The second rule? “It has to be classy,” said the pilot. He said he vetoed a few articles that didn’t “fit the vibe we were trying to create.”
“Someone wanted to put a wicker chair in there, and it was absolutely forbidden,” he explained. “It looked like cheap patio furniture, and we weren’t going to have that in there.”
Over time, giveaways on Facebook Marketplace and other sites have coalesced into a cohesive theme – “Alaskan Hunting Lodge,” as the Warrant Officer described it.
The only enemy of the project? The former brigade command sergeant major, according to the adjutant.
“He did exactly what you think a brigade sergeant major would do,” the pilot explained. “He turned the [fluorescent] the lights turn back on, and immediately within minutes, the next guy who enters will automatically turn off the lights.
This battle lasted about a month, he said. But every time he has entered “over the past three or four months…everything is as it should be – music on, lights off, lamps on and all peaceful,” he added.
Meanwhile, the battalion has officially appointed one of its standardization pilots as the facility’s “Janitorial Executive”, responsible for listing cleaning tasks – which is dominated by warrant officers from the unit.
Does anyone actually use it? (and can visitors?)
The warrant officer and Abraham swore that the soldiers regularly used this toilet.
The shed where the latrines are located is one of the brigade’s newest facilities, Abraham said, so it often hosts ongoing meetings, special events and distinguished visitors.
The warrant officer pointed out that “everyone, from the most recent soldier on duty to the [I Corps] the commander can use the bathroom – it’s not a lounge for warrant officers or anything like that.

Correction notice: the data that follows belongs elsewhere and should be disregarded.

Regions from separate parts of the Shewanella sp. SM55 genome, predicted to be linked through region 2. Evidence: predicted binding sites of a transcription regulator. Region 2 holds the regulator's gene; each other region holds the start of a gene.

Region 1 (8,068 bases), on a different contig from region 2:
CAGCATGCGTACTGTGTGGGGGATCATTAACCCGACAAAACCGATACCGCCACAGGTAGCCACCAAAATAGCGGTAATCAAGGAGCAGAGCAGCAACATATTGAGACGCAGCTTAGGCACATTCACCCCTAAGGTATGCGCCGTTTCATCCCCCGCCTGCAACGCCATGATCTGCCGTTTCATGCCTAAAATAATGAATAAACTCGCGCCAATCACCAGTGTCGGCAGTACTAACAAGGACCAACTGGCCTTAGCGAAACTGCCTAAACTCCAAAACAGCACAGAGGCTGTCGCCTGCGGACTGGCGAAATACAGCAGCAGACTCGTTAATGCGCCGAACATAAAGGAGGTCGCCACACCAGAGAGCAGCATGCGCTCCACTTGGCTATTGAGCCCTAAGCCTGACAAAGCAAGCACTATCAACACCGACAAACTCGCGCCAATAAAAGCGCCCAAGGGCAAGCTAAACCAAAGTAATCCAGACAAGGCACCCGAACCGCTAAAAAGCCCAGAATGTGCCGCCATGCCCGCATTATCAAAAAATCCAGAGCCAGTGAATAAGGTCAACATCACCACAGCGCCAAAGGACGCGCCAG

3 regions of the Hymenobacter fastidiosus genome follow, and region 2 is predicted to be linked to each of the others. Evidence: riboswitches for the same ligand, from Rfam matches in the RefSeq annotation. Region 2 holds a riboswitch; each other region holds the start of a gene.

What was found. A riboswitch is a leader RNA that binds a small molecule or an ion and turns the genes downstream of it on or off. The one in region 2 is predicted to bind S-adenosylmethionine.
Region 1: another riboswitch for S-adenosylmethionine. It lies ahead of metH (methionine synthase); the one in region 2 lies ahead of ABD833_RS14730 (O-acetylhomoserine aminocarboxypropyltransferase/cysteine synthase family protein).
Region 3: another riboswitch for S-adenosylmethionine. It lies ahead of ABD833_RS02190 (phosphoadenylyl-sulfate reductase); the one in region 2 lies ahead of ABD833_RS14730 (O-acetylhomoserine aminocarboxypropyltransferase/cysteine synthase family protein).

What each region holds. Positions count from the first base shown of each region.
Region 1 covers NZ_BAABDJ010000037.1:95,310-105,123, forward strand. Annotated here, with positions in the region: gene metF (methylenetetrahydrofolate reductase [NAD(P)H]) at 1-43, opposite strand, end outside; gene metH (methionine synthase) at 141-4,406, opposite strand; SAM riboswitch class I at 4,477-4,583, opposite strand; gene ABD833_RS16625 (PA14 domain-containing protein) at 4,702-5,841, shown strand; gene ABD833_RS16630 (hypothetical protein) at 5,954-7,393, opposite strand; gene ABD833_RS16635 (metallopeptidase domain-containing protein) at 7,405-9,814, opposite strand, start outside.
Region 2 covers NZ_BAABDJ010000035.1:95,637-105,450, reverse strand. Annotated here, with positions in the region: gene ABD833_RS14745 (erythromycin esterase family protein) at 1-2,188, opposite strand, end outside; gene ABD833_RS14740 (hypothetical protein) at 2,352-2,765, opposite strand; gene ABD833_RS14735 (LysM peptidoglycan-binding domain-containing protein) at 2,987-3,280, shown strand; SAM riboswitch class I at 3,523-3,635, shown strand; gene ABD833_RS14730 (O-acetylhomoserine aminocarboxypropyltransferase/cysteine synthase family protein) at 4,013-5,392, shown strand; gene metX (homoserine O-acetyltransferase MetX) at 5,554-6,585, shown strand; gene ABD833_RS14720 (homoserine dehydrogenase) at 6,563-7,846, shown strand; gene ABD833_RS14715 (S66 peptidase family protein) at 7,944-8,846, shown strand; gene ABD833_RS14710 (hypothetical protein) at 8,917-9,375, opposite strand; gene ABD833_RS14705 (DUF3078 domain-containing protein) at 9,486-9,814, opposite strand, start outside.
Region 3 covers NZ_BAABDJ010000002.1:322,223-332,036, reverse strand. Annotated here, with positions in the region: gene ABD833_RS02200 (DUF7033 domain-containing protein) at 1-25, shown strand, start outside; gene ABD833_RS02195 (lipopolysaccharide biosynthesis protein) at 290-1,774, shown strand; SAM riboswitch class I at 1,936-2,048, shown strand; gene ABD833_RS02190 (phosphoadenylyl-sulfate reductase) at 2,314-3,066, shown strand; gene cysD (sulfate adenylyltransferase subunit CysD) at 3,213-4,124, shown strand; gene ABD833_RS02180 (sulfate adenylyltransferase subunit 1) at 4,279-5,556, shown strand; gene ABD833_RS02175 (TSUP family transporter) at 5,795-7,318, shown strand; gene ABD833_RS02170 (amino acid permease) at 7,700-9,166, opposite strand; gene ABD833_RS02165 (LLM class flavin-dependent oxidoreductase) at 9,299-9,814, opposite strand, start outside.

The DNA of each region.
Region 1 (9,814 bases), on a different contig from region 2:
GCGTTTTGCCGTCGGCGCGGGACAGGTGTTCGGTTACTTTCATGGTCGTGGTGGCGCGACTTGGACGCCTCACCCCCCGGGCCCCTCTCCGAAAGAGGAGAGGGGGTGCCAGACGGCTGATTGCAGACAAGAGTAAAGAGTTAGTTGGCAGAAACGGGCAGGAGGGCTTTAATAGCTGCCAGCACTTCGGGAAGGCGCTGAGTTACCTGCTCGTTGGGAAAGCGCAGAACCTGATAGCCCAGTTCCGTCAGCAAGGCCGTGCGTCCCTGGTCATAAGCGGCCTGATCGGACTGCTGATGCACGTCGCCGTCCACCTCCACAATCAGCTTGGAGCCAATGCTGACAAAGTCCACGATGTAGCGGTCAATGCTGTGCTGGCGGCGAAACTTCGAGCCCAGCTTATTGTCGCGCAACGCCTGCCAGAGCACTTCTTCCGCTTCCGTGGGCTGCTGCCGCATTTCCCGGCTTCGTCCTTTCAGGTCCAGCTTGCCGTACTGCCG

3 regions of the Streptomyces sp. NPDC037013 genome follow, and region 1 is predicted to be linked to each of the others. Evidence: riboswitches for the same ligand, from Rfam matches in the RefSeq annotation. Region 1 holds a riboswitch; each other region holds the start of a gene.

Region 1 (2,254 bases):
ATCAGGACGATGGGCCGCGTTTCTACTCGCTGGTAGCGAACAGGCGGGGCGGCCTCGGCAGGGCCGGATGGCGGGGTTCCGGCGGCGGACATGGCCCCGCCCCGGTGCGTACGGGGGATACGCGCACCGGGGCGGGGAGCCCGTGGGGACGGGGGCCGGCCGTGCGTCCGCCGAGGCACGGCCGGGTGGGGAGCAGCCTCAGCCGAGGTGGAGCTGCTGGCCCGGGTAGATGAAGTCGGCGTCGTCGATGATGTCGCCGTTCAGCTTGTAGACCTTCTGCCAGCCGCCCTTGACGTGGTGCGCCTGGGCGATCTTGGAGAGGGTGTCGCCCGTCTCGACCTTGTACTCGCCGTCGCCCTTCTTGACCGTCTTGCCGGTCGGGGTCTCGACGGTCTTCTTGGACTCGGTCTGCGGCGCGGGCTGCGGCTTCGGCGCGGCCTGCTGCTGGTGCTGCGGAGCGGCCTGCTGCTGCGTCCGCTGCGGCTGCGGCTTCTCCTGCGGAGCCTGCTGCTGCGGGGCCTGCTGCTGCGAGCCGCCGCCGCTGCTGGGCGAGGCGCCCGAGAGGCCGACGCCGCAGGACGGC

He added that some of the general officers on duty have visited and that his brigade commander is giving the facility “a glowing review”.
When asked about the next target upgrade, the pilot said the unit was trying to put together a collection of CDs for the clock radio and a small shelf to organize them.
“So anyone who’s willing to donate a CD — maybe like an old Kenny G CD or something — that would be appropriate,” he said. Army Times has yet to locate a representative for Kenny G to help connect.
When asked if he had a moral conflict over the start of a possible arms race in the toilet, the pilot said he had not “lost sleep over it”.
“There would be worse arms races there,” he said. “If anything, it will only have a positive effect on the aviation community.”
Editor’s note: The author of this story, Davis Winkie, originally meant “shit” in the title. He was rejected by his editors, but he wants you all to know that he accepted the new title on condition.
Observation Post is the Military Times’ one-stop-shop for everything off-duty. Stories may reflect the author’s observations.
Davis Winkie is a staff reporter covering the military. He originally joined Military Times as a reporting intern in 2020. Prior to journalism, Davis worked as a military historian. He is also a human resources officer in the Army National Guard.